Men have only been inundated with the female point of view via their individual relationships and how often are women told or advised to take it easy with the words? To, watch their tone. To, find better ways of expressing their point of view? Whatever men have wanted to do, thought about doing, there is a man somewhere who has put their voice to it. Women have to wait their turn, calculate the odds, make more sacrifices, be different than their contemporaries and the women who came before them.
The impact of a dominate male point of view isn’t resolved by a few decades where women are able to write and get published. This has happened in my lifetime and even now its still harder for women to get published in many genres and easier to get published in all of the obvious ones. Writing is an art, it should be easier for women and I think it is. Imagine if I wanted to be a rocket scientist. What a very real thing that would be, every single day.
But it isn’t so easy for women that I don’t feel safe saying that the predominance of women in the business side of publishing doesn’t mean the interests of men have fallen to the wayside. Women weren’t taught it’s okay to follow the interests of their own point of view in the same way that men have. It’d be insulting to say we don’t know our own point of view. That’s part of the problem. We get insulted and it stops us from being totally honest with ourselves or one another. Having our own thoughts, interests, and opinions is the easiest part, we can’t fail at that. We have them whether we know them or not. Putting them first and differentiating between a real and valuable interest in what and how men think and feel—valuable if only because we surely have men in our lives who we care about and can benefit from understanding—is less likely. It’s been my observation, because I have proof of none of this, that men are much more comfortable putting their best interests first and unless they are unusual don’t actually have a horse in the race in terms of changing the predominant cultural point of view which is still dominated by men.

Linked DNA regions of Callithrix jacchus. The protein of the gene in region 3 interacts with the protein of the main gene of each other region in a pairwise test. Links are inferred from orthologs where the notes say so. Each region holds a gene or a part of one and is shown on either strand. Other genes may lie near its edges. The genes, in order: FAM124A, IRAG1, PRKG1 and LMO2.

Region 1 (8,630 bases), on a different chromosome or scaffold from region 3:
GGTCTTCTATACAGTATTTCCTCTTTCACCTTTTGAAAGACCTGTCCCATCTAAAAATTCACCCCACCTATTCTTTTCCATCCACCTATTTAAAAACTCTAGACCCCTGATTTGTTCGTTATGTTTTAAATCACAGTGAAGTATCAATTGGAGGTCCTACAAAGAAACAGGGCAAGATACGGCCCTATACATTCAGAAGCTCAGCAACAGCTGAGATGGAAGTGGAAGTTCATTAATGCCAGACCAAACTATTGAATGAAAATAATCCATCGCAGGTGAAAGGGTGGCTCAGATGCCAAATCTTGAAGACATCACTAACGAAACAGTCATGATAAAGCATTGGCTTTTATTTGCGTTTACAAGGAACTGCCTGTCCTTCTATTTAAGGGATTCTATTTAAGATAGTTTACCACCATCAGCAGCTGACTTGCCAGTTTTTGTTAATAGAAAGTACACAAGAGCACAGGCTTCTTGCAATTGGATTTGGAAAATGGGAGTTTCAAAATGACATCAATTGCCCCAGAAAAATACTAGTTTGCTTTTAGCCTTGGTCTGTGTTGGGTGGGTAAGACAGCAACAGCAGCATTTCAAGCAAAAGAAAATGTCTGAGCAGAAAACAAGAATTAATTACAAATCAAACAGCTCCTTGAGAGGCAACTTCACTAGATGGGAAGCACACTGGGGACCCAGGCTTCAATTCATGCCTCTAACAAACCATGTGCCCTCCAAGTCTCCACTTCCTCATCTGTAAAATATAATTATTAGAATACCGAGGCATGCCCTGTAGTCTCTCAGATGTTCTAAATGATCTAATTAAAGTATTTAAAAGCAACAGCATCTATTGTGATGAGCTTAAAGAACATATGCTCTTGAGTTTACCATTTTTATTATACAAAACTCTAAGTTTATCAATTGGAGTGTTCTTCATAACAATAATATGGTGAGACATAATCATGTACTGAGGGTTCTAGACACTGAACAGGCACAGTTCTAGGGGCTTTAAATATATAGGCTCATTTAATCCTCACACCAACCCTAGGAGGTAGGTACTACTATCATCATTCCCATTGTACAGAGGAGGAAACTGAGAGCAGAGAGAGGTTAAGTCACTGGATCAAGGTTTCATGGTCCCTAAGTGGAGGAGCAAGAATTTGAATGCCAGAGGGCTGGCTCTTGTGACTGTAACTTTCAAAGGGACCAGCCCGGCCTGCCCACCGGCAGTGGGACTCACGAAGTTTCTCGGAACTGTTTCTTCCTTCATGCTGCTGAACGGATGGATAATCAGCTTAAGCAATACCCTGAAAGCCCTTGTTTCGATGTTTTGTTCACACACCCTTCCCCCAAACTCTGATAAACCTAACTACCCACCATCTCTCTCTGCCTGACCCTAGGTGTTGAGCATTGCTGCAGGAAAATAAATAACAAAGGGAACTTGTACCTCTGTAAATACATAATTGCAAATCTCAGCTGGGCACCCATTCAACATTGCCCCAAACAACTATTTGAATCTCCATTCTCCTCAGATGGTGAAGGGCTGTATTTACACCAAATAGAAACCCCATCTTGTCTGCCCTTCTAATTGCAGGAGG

After typing all of the above into this white box I realize, there are even people who say there aren’t any differences between men and women. Maybe. I don’t know. We can measure physical differences like brain size and muscle mass and formulate theories about evolution which seem quite likely true. Those differences interest me less than knowing whether we would be more similar in terms of behavior and temperament (even in physical characteristics) if the imbalance in power never existed. I notice that sometimes people say there are no differences between men and women beyond the physical and I think it’s a shortcut, a means of not having to think about the issue or have it dominate or trouble us. Denial is as good a means of escaping artificially imposed limitations as any other. But I also think it’s slightly disrespectful to themselves when women say it. They’re doing what women have always done and pretending something real about themselves isn’t real and they’re doing it because it makes life among men easier. It’s almost hard to blame them.